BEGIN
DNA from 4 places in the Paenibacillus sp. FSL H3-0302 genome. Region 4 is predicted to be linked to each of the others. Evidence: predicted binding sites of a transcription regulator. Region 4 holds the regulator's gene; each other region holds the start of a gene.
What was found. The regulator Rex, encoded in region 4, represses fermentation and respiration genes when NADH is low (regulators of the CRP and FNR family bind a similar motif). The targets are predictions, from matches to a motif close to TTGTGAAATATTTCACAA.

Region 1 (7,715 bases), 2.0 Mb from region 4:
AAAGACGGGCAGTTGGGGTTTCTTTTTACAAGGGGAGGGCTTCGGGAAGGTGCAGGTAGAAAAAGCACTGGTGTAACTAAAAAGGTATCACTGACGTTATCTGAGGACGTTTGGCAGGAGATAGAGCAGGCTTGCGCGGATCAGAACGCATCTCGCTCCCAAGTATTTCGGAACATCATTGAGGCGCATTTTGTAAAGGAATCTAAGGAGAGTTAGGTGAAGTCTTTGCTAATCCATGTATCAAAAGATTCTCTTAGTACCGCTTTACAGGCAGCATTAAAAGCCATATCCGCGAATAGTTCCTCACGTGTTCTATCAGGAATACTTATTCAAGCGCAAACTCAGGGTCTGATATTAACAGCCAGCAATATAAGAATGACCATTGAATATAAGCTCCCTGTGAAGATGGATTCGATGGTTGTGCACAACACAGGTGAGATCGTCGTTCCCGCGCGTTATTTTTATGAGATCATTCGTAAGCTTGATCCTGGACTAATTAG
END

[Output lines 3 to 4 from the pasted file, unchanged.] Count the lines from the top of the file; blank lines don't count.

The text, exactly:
Region 1 (7,715 bases), 2.0 Mb from region 4:
AAAGACGGGCAGTTGGGGTTTCTTTTTACAAGGGGAGGGCTTCGGGAAGGTGCAGGTAGAAAAAGCACTGGTGTAACTAAAAAGGTATCACTGACGTTATCTGAGGACGTTTGGCAGGAGATAGAGCAGGCTTGCGCGGATCAGAACGCATCTCGCTCCCAAGTATTTCGGAACATCATTGAGGCGCATTTTGTAAAGGAATCTAAGGAGAGTTAGGTGAAGTCTTTGCTAATCCATGTATCAAAAGATTCTCTTAGTACCGCTTTACAGGCAGCATTAAAAGCCATATCCGCGAATAGTTCCTCACGTGTTCTATCAGGAATACTTATTCAAGCGCAAACTCAGGGTCTGATATTAACAGCCAGCAATATAAGAATGACCATTGAATATAAGCTCCCTGTGAAGATGGATTCGATGGTTGTGCACAACACAGGTGAGATCGTCGTTCCCGCGCGTTATTTTTATGAGATCATTCGTAAGCTTGATCCTGGACTAATTAG